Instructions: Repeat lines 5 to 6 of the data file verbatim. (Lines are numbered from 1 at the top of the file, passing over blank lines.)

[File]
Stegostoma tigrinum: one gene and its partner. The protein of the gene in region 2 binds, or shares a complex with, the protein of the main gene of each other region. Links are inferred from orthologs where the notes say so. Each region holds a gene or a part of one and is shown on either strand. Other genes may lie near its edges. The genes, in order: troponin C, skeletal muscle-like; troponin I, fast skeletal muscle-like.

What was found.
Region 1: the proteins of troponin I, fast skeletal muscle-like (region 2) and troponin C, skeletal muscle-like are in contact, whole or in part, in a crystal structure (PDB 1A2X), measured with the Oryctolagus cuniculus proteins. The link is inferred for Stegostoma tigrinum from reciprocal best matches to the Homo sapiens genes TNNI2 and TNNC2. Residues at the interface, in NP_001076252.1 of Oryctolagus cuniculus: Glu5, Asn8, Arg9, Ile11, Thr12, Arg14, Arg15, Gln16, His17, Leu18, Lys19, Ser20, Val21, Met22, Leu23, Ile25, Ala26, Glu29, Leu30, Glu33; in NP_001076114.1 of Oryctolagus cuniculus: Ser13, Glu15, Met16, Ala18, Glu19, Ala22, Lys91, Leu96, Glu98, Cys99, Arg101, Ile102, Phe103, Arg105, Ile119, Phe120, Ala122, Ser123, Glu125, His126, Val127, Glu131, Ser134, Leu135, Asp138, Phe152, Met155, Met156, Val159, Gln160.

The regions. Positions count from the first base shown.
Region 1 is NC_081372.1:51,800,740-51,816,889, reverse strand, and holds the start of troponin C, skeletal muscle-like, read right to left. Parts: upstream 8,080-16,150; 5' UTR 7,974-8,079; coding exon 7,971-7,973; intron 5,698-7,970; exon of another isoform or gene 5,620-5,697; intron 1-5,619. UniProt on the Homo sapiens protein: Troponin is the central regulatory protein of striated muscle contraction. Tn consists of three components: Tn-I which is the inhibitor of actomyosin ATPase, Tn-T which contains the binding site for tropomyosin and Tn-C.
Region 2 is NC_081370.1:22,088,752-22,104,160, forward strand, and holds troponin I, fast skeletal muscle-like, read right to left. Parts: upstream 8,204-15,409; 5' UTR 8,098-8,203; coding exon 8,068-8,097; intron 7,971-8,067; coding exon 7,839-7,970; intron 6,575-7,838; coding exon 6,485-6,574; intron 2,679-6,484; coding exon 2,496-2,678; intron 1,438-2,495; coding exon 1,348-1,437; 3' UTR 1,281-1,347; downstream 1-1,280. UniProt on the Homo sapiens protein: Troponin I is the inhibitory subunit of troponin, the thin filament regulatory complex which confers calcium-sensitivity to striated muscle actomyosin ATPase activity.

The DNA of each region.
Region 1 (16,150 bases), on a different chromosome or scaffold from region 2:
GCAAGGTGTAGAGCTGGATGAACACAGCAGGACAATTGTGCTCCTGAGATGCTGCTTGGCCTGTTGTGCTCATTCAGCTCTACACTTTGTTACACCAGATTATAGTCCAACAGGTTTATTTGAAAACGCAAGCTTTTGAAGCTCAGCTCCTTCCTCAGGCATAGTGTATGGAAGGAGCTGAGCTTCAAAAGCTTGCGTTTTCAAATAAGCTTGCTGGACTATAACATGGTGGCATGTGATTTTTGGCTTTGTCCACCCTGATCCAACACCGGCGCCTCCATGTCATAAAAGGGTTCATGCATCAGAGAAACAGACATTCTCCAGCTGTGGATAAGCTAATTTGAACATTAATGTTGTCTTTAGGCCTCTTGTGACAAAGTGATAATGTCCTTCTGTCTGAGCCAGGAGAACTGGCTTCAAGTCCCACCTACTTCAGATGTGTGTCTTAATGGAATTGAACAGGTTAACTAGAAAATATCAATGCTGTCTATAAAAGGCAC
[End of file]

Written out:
Region 1 is NC_081372.1:51,800,740-51,816,889, reverse strand, and holds the start of troponin C, skeletal muscle-like, read right to left. Parts: upstream 8,080-16,150; 5' UTR 7,974-8,079; coding exon 7,971-7,973; intron 5,698-7,970; exon of another isoform or gene 5,620-5,697; intron 1-5,619. UniProt on the Homo sapiens protein: Troponin is the central regulatory protein of striated muscle contraction. Tn consists of three components: Tn-I which is the inhibitor of actomyosin ATPase, Tn-T which contains the binding site for tropomyosin and Tn-C.
Region 2 is NC_081370.1:22,088,752-22,104,160, forward strand, and holds troponin I, fast skeletal muscle-like, read right to left. Parts: upstream 8,204-15,409; 5' UTR 8,098-8,203; coding exon 8,068-8,097; intron 7,971-8,067; coding exon 7,839-7,970; intron 6,575-7,838; coding exon 6,485-6,574; intron 2,679-6,484; coding exon 2,496-2,678; intron 1,438-2,495; coding exon 1,348-1,437; 3' UTR 1,281-1,347; downstream 1-1,280. UniProt on the Homo sapiens protein: Troponin I is the inhibitory subunit of troponin, the thin filament regulatory complex which confers calcium-sensitivity to striated muscle actomyosin ATPase activity.